Make a Welshman happy – serve him leeks on the first day of March (St David’s Day).
Oh I could happily ‘bang on’ about the humble leek, extensively cultivated in ancient Egypt and Mesopotamia and the national emblem of Wales (and also the regional symbol of Oltenia, Rumania). When renowned couturier, Norman Hartnell, tried to replace it with the “more attractive Welsh daffodil” to be embroidered on Queen Elizabeth II’s coronation gown, he was faced with an emphatic “no” from our future monarch. Got to love her.
The subtle hint of sweetness and mildly oniony flavour of leeks is sublime. They work beautifully in pies, tarts and risottos and are a perfect accompaniment to most cheeses, ham, bacon or salmon. Buttered leeks with a sprinkling of thyme make a divine side dish – and I think they come into their own when lightly braised in a skillet, oh so simply, with a tiny amount of olive oil and best quality sea salt.
Leeks were a favourite vegetable of Emperor Nero, who enjoyed them in a soup (you can see where this is going…) and consumed them believing that they improved the quality of his voice. Though I can’t say my singing has been welcomed with any increasing enthusiasm, I still wolf down bowlfuls in hope. Nero wasn’t wrong to value them made into a soup and the velvety texture and comforting element of this leek and potato veloute soup make it a firm favourite with all. A small swirl of crème fraiche and some snipped chives in each individual bowl turn a basic soup into a treat. Serve it as a light lunch with delicious hot bread or as a first course at dinner – noting that it is quite filling, so choose a light main course to follow, like herbed, grilled fish or chicken on wilted spinach…yum. The chilled version of this is Vichyssoise– fabulous and much loved summer fare.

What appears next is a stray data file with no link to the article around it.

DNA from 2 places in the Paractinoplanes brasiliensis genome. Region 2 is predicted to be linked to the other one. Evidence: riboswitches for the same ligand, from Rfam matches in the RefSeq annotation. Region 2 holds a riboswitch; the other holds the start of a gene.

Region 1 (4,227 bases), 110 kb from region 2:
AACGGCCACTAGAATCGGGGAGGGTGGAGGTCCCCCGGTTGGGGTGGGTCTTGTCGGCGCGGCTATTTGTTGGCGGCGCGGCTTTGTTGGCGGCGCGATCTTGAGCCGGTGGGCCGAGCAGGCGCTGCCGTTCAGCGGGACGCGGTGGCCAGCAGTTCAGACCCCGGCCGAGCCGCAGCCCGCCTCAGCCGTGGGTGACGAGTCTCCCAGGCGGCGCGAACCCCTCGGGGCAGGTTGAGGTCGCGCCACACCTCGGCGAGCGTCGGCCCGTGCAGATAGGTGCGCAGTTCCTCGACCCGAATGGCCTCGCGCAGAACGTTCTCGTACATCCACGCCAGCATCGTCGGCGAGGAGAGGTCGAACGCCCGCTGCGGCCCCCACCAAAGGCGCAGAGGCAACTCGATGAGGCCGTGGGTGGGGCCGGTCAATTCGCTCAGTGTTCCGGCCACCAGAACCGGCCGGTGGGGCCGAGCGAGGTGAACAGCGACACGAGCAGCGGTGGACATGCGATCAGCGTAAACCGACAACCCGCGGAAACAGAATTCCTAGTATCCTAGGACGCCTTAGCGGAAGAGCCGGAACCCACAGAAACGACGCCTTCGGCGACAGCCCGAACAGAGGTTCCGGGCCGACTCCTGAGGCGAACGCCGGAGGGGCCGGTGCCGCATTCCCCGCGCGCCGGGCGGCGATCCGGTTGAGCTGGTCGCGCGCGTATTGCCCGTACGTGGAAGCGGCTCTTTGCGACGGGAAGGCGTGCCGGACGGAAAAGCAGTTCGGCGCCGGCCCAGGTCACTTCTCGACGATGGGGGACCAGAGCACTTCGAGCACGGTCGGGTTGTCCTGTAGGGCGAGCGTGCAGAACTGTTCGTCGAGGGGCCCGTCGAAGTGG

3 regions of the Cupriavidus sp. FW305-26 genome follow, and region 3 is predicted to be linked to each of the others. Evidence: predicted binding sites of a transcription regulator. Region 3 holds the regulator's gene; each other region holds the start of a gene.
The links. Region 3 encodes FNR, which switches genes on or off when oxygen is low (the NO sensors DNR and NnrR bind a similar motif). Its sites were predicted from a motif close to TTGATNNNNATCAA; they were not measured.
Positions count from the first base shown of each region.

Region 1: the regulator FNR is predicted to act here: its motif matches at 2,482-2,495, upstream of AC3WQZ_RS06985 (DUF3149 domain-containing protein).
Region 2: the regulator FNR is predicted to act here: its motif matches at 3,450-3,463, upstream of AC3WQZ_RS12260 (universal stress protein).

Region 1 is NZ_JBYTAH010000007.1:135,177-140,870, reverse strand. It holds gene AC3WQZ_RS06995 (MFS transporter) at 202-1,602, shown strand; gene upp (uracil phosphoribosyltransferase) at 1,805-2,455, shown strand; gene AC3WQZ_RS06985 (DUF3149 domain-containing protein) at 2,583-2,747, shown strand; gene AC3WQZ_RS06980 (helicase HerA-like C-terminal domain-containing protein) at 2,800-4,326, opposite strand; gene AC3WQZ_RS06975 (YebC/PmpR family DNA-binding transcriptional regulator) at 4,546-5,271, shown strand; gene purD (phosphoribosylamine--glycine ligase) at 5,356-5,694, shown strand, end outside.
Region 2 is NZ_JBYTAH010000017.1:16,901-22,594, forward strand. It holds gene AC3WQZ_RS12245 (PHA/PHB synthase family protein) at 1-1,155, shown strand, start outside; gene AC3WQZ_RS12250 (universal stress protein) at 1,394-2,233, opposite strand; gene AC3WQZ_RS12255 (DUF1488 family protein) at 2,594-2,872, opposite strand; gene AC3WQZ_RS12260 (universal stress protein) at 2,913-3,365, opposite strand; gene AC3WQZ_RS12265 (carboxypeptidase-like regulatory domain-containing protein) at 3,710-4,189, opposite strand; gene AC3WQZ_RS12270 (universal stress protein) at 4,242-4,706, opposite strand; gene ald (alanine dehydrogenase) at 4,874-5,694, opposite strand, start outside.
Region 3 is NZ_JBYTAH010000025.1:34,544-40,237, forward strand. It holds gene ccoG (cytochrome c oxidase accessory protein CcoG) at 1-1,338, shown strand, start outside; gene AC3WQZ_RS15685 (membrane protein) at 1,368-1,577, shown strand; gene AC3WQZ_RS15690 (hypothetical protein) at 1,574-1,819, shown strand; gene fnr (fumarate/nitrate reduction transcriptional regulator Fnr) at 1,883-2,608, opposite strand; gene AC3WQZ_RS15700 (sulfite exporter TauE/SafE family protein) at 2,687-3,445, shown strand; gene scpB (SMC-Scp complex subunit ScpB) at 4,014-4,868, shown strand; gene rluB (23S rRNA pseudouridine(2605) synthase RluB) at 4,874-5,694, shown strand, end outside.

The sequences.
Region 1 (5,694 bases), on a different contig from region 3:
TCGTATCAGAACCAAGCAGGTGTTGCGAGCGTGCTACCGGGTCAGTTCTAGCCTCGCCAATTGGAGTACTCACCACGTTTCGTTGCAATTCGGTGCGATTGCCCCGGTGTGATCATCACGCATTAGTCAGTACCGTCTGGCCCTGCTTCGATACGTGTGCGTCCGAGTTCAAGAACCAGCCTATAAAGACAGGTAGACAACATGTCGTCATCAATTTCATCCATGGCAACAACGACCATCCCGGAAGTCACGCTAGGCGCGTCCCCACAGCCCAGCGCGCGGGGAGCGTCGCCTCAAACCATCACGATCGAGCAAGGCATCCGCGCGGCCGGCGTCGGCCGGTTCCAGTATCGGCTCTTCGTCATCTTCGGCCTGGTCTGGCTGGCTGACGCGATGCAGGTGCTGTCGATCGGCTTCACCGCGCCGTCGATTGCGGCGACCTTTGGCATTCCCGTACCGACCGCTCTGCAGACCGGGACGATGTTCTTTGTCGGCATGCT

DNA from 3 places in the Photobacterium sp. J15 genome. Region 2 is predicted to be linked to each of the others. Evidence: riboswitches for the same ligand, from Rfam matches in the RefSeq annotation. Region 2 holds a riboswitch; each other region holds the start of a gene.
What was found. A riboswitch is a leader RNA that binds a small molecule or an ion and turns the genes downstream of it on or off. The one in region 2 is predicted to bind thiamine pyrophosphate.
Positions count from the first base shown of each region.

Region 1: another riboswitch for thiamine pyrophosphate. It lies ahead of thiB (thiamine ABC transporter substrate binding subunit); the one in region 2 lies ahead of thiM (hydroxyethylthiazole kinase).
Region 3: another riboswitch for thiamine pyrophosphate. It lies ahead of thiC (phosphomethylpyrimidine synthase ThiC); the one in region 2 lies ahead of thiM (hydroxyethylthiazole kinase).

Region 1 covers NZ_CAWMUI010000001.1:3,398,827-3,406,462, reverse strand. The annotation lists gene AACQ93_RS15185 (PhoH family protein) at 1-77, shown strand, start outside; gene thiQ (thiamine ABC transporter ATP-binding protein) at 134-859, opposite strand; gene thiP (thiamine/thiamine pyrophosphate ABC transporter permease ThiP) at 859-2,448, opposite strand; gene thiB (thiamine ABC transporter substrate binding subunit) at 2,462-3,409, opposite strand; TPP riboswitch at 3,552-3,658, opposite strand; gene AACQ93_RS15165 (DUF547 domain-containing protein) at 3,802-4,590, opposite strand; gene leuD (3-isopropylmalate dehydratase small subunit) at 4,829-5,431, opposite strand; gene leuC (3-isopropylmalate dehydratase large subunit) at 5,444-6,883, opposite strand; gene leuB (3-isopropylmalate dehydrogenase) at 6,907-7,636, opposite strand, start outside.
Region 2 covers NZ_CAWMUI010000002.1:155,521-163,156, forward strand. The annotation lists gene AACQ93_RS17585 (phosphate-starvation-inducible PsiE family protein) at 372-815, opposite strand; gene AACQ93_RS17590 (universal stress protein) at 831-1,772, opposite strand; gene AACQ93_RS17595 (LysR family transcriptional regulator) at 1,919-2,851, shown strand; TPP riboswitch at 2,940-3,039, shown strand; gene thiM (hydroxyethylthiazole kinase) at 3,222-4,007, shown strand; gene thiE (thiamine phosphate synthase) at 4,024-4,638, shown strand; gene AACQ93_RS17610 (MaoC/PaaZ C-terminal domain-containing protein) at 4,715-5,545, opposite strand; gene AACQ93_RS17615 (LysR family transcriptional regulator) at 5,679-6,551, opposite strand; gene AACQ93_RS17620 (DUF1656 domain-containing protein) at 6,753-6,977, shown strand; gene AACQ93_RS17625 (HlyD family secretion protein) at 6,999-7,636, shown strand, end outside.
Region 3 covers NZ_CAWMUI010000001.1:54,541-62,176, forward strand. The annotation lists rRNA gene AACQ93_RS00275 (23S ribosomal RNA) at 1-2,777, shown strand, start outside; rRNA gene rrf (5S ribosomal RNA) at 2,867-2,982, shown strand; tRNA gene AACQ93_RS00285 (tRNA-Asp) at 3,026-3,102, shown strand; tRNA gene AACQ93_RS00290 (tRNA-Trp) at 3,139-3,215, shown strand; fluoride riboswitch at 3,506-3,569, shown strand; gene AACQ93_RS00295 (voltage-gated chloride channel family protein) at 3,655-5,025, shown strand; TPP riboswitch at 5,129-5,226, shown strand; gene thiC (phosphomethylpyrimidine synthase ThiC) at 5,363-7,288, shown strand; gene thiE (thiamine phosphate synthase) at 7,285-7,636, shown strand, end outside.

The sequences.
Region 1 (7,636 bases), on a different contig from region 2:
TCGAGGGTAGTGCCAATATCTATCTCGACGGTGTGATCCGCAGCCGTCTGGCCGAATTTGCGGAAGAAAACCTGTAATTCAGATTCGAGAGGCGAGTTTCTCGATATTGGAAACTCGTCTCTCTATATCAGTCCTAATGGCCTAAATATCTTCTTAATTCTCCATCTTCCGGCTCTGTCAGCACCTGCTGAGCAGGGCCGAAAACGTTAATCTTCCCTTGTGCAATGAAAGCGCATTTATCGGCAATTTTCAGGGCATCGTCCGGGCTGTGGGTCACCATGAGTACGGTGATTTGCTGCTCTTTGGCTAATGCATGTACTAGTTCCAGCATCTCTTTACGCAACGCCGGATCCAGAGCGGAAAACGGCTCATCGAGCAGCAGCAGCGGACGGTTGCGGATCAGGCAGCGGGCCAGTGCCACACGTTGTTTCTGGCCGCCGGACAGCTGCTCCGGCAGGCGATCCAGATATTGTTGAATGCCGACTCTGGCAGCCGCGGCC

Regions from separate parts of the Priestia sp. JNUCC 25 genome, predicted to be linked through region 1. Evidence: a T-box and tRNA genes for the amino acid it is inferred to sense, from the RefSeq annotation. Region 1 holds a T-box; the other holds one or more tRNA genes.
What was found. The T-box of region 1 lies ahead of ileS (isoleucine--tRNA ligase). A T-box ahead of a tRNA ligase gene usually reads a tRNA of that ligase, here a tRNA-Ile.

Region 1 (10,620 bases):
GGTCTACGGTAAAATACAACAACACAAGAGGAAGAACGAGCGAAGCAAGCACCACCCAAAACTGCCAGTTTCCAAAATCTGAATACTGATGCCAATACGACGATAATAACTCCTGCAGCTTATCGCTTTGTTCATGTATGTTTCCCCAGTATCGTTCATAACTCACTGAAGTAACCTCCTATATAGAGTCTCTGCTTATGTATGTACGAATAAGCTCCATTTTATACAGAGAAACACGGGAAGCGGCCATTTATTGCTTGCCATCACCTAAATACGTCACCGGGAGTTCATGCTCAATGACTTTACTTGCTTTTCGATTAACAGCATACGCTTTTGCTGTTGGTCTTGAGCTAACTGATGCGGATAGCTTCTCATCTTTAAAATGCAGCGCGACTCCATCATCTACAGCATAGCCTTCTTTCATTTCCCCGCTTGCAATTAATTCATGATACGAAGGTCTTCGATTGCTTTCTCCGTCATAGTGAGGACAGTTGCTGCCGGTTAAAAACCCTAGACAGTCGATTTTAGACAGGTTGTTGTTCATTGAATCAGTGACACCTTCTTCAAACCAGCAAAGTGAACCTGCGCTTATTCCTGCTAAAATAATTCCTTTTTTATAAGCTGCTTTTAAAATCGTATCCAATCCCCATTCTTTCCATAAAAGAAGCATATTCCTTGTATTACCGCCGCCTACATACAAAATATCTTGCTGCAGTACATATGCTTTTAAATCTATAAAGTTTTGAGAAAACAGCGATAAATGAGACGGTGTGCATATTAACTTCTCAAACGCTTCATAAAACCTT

INGREDIENTS (Serves 6 – 8)
7 – 8 medium leeks – 500 grams when trimmed
2 medium white onions – 300 grams when peeled
Potatoes – 300 grams when peeled
80 grams butter
1 litre vegetable or chicken stock – use your own or a ‘Kallo’ stock cube
Sea salt and freshly ground black pepper – there’s a blend of 4 peppercorns with coriander seed, made by McCormick, which I find gives an extra aroma and can be used instead of black pepper
150 – 200 ml milk
Crème fraiche (or single cream or single cream blended with a little Greek yoghurt)
Small bunch of chives
The soup is now ready to serve. I’ve noticed that if I allow it to cool down and keep it refrigerated over-night, the flavour of the leeks seems to come through more intensely the following day – whether it’s served hot or chilled.
To serve, add a swirl of crème fraiche and some snipped chives to each bowl.
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